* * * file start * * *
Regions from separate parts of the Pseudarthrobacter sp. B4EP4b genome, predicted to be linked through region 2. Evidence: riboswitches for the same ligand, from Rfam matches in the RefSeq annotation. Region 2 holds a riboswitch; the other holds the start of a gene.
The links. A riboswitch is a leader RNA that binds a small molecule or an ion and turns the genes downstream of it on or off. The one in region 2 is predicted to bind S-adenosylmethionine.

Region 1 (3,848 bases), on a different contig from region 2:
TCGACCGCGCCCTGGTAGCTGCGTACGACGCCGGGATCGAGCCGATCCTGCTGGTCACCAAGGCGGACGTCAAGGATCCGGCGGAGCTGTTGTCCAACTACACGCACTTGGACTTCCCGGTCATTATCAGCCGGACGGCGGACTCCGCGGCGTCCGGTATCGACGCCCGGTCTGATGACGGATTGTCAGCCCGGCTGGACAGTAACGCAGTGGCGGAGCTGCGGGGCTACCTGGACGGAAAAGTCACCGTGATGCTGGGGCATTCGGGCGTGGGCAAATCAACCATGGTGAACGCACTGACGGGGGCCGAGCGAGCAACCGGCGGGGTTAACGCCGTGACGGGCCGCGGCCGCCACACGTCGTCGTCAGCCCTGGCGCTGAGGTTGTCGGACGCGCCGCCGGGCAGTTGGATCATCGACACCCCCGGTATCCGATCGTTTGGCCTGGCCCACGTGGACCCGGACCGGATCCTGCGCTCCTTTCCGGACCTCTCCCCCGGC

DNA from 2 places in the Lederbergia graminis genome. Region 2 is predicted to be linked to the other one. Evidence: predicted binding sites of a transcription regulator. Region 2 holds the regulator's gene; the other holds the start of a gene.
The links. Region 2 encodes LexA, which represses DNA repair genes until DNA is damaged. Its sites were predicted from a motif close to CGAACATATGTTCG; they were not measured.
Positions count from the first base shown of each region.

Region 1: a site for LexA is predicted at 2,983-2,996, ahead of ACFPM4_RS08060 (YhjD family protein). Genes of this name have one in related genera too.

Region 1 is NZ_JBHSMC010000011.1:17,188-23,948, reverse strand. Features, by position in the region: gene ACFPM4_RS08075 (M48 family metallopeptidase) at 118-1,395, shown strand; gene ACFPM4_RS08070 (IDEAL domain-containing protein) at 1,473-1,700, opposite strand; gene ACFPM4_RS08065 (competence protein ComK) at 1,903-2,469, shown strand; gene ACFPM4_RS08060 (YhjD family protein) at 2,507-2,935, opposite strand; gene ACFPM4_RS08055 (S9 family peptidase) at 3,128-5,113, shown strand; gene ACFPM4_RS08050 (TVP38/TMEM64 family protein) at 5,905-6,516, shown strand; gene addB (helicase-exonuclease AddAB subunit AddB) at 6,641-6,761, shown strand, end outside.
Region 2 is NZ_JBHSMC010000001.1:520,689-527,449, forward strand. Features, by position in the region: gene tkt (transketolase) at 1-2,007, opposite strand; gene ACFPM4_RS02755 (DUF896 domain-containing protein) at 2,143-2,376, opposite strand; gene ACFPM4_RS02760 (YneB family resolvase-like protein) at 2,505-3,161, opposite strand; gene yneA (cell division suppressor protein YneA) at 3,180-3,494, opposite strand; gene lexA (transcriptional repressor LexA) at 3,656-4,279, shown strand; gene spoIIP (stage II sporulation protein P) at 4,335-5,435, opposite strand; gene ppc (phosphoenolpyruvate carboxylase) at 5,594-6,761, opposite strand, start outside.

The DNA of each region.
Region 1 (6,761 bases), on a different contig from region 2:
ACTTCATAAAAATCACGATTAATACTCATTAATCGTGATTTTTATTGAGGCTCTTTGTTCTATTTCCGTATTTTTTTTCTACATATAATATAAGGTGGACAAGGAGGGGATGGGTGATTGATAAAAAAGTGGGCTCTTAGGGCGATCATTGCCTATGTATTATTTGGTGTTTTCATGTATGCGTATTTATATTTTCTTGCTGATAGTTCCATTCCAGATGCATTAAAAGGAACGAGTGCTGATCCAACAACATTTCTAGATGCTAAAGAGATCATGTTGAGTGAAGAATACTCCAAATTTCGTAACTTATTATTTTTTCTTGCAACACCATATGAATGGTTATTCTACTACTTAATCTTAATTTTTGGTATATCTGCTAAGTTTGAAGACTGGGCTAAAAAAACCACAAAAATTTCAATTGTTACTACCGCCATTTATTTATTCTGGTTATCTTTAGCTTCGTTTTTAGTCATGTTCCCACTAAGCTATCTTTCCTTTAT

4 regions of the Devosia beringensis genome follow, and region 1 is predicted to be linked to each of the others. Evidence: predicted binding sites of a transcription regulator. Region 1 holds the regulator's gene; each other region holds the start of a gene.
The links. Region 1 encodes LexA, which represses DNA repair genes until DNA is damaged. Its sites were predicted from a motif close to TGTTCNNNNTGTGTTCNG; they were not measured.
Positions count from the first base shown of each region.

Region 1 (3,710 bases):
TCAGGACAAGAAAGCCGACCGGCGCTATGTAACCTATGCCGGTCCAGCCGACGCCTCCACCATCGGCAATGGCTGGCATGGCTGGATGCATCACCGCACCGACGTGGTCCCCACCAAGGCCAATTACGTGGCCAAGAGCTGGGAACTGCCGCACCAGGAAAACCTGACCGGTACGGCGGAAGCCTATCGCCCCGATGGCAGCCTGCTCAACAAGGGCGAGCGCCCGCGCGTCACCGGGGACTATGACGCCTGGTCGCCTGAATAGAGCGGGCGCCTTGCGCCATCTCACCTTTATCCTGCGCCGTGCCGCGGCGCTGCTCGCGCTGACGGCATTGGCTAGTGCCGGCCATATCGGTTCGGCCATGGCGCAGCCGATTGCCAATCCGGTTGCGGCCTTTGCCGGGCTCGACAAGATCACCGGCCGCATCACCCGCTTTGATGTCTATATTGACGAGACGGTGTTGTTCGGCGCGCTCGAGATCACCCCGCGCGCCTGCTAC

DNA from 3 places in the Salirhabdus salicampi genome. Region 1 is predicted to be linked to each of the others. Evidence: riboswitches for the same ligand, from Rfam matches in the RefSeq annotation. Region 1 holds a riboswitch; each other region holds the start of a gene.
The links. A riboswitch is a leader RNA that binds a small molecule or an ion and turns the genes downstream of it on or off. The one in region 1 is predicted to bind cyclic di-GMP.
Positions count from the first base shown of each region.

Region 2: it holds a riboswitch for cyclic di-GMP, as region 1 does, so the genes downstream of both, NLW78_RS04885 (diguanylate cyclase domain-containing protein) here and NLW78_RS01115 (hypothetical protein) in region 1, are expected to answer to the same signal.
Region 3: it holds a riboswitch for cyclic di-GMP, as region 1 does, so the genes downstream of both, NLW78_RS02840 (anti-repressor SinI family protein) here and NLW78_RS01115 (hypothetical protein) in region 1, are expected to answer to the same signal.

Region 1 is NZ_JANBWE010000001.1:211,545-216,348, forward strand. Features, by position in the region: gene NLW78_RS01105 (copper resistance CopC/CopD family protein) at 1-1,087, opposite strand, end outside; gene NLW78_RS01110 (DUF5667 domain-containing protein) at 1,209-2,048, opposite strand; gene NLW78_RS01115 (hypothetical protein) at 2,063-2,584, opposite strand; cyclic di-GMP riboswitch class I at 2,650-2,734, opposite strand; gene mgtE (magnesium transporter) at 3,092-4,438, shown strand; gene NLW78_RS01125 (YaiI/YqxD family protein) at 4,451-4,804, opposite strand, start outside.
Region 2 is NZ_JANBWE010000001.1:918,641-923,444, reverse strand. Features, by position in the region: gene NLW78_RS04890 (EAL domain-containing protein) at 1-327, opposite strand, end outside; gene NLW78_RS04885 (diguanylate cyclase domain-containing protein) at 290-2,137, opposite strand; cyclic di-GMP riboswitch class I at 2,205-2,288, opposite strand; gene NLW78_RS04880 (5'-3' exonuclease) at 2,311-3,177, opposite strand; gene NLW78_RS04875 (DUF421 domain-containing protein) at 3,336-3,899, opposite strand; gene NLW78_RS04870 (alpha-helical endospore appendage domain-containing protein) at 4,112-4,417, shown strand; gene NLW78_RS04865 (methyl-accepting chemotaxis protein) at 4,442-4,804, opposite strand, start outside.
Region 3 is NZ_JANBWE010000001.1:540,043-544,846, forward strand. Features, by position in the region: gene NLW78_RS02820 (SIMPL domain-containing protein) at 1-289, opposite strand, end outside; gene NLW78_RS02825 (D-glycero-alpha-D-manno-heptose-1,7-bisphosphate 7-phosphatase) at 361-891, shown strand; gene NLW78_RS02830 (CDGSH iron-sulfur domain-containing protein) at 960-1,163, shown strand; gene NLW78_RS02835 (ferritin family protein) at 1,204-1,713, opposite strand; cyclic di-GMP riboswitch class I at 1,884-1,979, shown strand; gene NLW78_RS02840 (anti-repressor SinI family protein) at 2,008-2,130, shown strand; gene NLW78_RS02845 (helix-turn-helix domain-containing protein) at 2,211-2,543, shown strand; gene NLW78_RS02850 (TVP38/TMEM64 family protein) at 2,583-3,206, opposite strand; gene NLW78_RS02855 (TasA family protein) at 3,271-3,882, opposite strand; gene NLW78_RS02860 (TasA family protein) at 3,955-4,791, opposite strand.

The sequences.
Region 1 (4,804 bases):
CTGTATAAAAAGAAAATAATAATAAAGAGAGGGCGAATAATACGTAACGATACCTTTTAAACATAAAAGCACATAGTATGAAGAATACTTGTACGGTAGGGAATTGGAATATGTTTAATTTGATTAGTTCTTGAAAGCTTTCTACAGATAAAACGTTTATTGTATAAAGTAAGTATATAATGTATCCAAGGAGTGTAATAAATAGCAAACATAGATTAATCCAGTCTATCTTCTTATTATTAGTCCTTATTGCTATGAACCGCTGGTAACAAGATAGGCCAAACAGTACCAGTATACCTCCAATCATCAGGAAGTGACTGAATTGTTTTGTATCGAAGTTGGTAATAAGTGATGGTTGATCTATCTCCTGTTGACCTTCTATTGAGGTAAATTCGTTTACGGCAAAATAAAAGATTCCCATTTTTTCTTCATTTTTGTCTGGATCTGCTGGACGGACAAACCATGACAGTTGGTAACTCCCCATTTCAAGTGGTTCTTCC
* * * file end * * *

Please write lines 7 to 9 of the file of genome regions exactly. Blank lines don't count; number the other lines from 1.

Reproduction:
Positions count from the first base shown of each region.

Region 1: a site for LexA is predicted at 2,983-2,996, ahead of ACFPM4_RS08060 (YhjD family protein). Genes of this name have one in related genera too.

Region 1 is NZ_JBHSMC010000011.1:17,188-23,948, reverse strand. Features, by position in the region: gene ACFPM4_RS08075 (M48 family metallopeptidase) at 118-1,395, shown strand; gene ACFPM4_RS08070 (IDEAL domain-containing protein) at 1,473-1,700, opposite strand; gene ACFPM4_RS08065 (competence protein ComK) at 1,903-2,469, shown strand; gene ACFPM4_RS08060 (YhjD family protein) at 2,507-2,935, opposite strand; gene ACFPM4_RS08055 (S9 family peptidase) at 3,128-5,113, shown strand; gene ACFPM4_RS08050 (TVP38/TMEM64 family protein) at 5,905-6,516, shown strand; gene addB (helicase-exonuclease AddAB subunit AddB) at 6,641-6,761, shown strand, end outside.